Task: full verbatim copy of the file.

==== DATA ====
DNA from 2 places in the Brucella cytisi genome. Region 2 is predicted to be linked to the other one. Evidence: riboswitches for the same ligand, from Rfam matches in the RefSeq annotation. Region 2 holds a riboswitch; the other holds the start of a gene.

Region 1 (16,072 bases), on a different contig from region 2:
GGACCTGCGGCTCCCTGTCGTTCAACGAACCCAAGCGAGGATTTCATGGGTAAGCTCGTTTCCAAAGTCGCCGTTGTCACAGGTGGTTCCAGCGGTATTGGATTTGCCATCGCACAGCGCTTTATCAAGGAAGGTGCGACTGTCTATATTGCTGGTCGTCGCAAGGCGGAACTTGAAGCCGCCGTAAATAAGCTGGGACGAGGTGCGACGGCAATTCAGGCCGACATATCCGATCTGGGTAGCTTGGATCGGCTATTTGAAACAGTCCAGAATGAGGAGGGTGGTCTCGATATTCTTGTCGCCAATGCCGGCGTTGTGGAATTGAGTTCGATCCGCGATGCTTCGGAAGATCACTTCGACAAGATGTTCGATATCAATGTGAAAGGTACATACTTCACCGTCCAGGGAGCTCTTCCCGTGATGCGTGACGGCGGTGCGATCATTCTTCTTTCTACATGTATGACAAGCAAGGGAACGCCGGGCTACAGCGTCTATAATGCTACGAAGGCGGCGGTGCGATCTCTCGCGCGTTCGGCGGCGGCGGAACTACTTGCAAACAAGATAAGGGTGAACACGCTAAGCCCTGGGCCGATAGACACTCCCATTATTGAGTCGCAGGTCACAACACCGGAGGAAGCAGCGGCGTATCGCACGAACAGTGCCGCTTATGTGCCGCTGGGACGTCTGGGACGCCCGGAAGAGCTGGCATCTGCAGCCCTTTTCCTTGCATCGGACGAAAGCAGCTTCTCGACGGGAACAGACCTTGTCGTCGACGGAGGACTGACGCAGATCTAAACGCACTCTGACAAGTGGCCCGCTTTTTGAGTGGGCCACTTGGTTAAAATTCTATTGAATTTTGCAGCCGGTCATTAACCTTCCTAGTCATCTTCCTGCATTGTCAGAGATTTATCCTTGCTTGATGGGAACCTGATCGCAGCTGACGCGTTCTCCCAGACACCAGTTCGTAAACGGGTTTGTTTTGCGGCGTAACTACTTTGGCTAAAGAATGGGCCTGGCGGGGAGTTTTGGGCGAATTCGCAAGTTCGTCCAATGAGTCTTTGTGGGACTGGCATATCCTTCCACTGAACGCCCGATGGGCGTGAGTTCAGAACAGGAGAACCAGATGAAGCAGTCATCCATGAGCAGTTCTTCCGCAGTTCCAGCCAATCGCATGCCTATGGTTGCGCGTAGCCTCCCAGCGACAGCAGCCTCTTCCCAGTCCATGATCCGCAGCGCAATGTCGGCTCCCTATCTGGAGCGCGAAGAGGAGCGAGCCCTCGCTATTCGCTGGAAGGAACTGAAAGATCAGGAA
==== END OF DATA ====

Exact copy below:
DNA from 2 places in the Brucella cytisi genome. Region 2 is predicted to be linked to the other one. Evidence: riboswitches for the same ligand, from Rfam matches in the RefSeq annotation. Region 2 holds a riboswitch; the other holds the start of a gene.

Region 1 (16,072 bases), on a different contig from region 2:
GGACCTGCGGCTCCCTGTCGTTCAACGAACCCAAGCGAGGATTTCATGGGTAAGCTCGTTTCCAAAGTCGCCGTTGTCACAGGTGGTTCCAGCGGTATTGGATTTGCCATCGCACAGCGCTTTATCAAGGAAGGTGCGACTGTCTATATTGCTGGTCGTCGCAAGGCGGAACTTGAAGCCGCCGTAAATAAGCTGGGACGAGGTGCGACGGCAATTCAGGCCGACATATCCGATCTGGGTAGCTTGGATCGGCTATTTGAAACAGTCCAGAATGAGGAGGGTGGTCTCGATATTCTTGTCGCCAATGCCGGCGTTGTGGAATTGAGTTCGATCCGCGATGCTTCGGAAGATCACTTCGACAAGATGTTCGATATCAATGTGAAAGGTACATACTTCACCGTCCAGGGAGCTCTTCCCGTGATGCGTGACGGCGGTGCGATCATTCTTCTTTCTACATGTATGACAAGCAAGGGAACGCCGGGCTACAGCGTCTATAATGCTACGAAGGCGGCGGTGCGATCTCTCGCGCGTTCGGCGGCGGCGGAACTACTTGCAAACAAGATAAGGGTGAACACGCTAAGCCCTGGGCCGATAGACACTCCCATTATTGAGTCGCAGGTCACAACACCGGAGGAAGCAGCGGCGTATCGCACGAACAGTGCCGCTTATGTGCCGCTGGGACGTCTGGGACGCCCGGAAGAGCTGGCATCTGCAGCCCTTTTCCTTGCATCGGACGAAAGCAGCTTCTCGACGGGAACAGACCTTGTCGTCGACGGAGGACTGACGCAGATCTAAACGCACTCTGACAAGTGGCCCGCTTTTTGAGTGGGCCACTTGGTTAAAATTCTATTGAATTTTGCAGCCGGTCATTAACCTTCCTAGTCATCTTCCTGCATTGTCAGAGATTTATCCTTGCTTGATGGGAACCTGATCGCAGCTGACGCGTTCTCCCAGACACCAGTTCGTAAACGGGTTTGTTTTGCGGCGTAACTACTTTGGCTAAAGAATGGGCCTGGCGGGGAGTTTTGGGCGAATTCGCAAGTTCGTCCAATGAGTCTTTGTGGGACTGGCATATCCTTCCACTGAACGCCCGATGGGCGTGAGTTCAGAACAGGAGAACCAGATGAAGCAGTCATCCATGAGCAGTTCTTCCGCAGTTCCAGCCAATCGCATGCCTATGGTTGCGCGTAGCCTCCCAGCGACAGCAGCCTCTTCCCAGTCCATGATCCGCAGCGCAATGTCGGCTCCCTATCTGGAGCGCGAAGAGGAGCGAGCCCTCGCTATTCGCTGGAAGGAACTGAAAGATCAGGAA